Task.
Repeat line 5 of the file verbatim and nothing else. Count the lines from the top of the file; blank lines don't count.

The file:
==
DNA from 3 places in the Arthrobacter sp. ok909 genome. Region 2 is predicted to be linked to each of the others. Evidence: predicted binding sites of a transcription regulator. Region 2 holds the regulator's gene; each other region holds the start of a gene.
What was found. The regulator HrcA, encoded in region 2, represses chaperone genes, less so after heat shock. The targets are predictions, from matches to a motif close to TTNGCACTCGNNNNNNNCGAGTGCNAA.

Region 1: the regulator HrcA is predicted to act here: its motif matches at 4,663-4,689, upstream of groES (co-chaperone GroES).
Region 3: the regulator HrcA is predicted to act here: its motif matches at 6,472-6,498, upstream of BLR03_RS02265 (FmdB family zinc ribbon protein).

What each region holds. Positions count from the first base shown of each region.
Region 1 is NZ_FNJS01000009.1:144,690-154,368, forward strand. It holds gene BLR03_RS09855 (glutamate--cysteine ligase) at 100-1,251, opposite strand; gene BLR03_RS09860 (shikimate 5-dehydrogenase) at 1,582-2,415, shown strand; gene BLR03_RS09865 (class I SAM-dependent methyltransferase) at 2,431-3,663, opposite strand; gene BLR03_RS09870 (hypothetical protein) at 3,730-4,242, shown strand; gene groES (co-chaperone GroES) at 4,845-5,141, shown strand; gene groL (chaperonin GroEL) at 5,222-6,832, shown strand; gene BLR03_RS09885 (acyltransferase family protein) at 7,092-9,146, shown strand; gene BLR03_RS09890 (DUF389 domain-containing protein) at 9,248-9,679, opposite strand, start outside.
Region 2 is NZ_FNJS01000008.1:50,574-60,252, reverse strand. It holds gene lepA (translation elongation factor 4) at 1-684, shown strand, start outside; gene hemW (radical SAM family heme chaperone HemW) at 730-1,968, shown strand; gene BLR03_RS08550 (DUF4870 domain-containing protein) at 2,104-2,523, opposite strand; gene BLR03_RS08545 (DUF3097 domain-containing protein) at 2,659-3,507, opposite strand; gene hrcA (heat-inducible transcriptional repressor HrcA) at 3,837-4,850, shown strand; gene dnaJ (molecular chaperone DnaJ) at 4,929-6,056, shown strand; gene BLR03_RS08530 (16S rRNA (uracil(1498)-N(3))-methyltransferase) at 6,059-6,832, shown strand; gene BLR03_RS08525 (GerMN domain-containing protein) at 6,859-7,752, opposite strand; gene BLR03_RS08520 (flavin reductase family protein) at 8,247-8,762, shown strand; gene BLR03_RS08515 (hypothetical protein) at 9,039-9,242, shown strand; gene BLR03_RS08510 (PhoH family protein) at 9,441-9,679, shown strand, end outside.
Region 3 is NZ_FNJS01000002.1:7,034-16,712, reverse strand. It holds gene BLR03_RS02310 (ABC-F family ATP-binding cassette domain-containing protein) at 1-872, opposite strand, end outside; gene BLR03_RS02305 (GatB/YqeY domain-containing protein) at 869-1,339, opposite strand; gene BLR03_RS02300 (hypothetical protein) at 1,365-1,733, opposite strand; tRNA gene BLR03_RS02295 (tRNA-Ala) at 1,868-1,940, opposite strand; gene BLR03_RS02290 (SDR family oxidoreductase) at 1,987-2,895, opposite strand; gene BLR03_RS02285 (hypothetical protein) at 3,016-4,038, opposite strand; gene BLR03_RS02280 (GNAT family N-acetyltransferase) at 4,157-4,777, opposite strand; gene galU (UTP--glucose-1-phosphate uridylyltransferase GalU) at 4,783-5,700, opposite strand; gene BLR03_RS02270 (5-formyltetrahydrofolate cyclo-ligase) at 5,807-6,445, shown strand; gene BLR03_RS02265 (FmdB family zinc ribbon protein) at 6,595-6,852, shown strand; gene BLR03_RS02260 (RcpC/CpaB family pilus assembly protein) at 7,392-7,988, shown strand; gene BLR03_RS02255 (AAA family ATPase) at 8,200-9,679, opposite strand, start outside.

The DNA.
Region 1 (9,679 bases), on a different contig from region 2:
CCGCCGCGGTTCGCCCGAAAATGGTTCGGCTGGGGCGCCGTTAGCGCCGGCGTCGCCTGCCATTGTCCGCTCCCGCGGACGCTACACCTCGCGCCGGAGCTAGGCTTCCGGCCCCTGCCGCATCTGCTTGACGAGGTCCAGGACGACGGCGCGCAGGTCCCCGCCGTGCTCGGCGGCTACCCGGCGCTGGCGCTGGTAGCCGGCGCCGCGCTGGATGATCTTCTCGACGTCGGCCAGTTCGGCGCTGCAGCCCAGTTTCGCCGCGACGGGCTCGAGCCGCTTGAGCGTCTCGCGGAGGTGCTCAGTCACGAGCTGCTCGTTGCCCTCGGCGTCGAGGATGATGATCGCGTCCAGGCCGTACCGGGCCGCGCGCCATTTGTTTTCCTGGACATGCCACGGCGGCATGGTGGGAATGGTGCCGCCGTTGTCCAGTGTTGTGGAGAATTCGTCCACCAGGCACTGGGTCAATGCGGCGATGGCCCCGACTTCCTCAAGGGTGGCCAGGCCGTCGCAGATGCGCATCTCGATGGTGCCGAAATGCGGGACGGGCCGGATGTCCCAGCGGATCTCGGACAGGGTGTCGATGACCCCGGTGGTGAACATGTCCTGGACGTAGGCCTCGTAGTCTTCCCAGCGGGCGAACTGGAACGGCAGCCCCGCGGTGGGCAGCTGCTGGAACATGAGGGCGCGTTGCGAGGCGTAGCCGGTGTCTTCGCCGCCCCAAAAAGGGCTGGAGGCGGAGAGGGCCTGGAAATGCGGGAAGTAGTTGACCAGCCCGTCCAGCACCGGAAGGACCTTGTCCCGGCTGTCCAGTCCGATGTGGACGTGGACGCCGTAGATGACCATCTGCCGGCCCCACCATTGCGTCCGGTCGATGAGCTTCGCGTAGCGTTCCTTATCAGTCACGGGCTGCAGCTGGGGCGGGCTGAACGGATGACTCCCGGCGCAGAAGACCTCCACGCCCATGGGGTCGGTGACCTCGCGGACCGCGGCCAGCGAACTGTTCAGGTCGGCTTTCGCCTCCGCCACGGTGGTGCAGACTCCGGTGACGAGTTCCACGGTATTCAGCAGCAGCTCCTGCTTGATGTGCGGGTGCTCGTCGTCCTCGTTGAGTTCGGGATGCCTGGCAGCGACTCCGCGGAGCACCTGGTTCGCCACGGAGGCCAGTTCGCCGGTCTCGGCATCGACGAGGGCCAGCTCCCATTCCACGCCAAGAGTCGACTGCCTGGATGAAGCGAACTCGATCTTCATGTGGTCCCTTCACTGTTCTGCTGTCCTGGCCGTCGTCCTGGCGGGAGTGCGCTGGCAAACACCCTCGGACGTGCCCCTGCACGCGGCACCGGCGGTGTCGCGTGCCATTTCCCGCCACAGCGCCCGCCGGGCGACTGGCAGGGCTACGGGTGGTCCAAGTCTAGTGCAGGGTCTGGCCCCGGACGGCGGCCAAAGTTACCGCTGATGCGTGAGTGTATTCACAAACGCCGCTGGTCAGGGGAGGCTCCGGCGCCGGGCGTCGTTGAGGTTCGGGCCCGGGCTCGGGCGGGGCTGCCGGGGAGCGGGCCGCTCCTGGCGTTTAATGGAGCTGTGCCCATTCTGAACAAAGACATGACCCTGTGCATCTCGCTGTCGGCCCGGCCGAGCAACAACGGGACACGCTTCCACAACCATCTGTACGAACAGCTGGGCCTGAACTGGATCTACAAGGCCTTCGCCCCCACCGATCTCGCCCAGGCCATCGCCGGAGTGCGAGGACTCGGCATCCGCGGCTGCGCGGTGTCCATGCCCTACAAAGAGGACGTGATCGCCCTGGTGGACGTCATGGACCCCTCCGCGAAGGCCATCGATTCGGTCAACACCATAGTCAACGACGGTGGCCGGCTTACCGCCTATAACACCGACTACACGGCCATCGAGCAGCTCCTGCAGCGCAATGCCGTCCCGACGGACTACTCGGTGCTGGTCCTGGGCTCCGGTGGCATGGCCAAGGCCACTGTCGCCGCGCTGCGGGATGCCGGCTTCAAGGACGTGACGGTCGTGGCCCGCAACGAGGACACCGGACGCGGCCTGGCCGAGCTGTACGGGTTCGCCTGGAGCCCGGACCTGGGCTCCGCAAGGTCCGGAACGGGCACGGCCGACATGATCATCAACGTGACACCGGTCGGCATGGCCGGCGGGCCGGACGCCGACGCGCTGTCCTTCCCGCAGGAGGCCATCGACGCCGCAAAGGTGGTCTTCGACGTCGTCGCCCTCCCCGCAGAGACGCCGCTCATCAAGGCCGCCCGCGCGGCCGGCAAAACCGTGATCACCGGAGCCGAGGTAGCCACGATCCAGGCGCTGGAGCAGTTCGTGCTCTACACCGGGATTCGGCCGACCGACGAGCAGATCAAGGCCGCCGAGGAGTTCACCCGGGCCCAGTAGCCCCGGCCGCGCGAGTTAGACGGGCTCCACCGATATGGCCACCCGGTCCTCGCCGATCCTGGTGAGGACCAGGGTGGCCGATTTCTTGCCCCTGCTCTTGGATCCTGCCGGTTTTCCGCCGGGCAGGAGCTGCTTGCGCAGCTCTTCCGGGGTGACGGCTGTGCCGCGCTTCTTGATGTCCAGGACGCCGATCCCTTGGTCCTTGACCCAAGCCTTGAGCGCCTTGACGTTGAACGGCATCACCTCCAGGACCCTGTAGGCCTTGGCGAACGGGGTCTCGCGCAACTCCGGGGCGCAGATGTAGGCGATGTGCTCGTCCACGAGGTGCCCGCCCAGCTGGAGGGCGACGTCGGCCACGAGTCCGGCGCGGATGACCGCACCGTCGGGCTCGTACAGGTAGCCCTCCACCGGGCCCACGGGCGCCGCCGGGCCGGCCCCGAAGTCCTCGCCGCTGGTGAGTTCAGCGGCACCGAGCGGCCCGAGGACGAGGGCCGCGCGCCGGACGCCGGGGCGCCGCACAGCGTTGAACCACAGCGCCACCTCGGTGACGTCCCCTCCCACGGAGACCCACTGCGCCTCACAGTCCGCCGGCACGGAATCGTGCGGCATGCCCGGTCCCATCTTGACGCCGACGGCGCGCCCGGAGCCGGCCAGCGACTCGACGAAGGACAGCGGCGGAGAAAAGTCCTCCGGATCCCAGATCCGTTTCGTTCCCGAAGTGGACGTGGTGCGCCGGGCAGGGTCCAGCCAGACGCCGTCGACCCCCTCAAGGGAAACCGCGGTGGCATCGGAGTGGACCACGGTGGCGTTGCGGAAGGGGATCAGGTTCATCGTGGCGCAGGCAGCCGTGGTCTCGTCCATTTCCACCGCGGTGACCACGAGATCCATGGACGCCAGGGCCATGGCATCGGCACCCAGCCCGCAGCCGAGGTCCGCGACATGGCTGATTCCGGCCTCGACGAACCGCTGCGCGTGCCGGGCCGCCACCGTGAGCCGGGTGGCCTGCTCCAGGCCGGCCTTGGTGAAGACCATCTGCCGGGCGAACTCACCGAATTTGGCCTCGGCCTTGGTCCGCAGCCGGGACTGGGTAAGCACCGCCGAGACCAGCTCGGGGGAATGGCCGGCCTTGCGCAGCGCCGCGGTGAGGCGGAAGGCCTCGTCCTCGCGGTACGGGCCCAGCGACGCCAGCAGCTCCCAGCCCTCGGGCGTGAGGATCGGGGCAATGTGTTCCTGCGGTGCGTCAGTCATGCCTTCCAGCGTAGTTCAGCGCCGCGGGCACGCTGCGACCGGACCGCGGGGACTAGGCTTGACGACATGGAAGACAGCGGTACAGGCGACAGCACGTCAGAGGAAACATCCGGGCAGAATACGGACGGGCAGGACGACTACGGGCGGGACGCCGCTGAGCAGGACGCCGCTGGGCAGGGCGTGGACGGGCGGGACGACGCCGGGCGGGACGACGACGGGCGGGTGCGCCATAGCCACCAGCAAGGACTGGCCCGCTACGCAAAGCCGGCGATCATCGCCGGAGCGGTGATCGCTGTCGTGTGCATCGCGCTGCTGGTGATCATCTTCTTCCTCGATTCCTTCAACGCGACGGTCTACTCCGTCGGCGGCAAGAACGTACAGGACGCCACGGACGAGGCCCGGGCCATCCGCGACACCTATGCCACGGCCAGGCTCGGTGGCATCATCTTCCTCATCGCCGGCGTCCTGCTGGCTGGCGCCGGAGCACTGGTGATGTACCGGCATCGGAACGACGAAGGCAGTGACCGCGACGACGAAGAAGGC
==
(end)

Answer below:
What each region holds. Positions count from the first base shown of each region.